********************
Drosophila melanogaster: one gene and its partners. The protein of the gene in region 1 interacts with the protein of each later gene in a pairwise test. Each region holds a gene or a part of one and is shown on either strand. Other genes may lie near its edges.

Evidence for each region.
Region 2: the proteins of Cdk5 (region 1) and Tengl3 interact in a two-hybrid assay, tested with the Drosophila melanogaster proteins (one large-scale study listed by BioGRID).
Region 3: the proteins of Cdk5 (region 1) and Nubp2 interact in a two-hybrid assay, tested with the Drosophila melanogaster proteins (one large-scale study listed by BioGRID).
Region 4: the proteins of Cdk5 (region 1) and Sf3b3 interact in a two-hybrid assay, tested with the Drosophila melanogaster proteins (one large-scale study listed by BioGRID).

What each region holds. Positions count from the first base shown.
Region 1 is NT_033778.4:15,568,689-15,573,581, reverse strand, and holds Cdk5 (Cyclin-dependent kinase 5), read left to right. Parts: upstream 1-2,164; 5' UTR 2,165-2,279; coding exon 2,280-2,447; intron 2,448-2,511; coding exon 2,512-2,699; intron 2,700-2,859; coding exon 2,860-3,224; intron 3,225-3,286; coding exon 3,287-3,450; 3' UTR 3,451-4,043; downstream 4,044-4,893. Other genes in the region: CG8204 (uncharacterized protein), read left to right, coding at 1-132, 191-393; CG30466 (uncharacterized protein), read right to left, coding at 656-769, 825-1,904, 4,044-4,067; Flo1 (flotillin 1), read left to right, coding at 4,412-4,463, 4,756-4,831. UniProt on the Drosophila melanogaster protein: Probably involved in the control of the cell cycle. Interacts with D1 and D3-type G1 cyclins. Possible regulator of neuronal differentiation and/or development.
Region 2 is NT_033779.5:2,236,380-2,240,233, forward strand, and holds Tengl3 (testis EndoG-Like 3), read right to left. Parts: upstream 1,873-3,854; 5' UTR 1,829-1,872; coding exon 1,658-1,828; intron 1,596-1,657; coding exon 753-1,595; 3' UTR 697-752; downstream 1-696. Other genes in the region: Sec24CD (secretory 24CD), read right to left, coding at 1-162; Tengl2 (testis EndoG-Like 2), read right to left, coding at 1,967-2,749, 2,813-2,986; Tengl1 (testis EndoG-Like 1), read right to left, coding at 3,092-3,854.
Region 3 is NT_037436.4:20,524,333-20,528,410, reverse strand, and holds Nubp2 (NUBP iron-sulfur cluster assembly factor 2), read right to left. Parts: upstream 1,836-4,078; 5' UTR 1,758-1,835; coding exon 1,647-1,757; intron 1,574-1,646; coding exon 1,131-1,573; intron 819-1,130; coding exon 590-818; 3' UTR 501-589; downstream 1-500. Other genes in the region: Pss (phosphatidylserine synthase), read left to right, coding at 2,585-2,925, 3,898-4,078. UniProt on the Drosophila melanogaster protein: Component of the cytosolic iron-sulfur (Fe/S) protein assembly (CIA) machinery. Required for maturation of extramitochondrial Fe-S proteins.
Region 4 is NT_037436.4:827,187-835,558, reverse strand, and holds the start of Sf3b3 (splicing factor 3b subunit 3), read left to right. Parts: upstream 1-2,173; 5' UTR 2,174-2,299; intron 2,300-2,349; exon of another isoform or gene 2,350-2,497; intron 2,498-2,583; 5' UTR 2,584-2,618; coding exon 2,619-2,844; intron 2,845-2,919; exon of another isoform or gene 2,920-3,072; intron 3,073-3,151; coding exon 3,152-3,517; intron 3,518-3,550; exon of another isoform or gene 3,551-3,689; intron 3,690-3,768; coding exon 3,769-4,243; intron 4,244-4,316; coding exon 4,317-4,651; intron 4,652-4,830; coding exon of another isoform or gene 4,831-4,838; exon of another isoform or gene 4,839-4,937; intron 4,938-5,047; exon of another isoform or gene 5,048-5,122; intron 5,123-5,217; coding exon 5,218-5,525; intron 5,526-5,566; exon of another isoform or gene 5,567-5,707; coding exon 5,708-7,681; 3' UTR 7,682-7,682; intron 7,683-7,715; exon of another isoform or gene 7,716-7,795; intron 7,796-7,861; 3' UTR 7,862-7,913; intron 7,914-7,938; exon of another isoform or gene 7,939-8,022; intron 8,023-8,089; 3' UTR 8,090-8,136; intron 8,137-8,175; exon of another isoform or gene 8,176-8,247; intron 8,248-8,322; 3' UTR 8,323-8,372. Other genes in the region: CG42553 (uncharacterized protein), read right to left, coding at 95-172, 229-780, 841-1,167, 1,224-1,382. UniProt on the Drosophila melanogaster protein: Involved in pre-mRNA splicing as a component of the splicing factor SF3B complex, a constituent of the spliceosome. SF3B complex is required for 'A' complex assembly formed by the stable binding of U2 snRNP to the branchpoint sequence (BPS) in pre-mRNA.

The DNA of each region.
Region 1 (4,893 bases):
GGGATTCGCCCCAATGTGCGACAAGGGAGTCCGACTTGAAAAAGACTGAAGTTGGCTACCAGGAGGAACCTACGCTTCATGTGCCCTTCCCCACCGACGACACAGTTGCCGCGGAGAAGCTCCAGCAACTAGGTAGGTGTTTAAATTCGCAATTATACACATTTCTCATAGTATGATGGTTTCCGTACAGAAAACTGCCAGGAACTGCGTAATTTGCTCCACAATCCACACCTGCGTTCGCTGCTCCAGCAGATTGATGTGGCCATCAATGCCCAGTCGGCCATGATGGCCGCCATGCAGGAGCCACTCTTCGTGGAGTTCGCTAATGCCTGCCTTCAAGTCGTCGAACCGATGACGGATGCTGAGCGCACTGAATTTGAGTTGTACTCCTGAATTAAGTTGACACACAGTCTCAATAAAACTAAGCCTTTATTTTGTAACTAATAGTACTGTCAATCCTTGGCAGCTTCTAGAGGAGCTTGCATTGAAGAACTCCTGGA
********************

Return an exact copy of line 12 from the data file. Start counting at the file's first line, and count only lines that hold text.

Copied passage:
Region 1 (4,893 bases):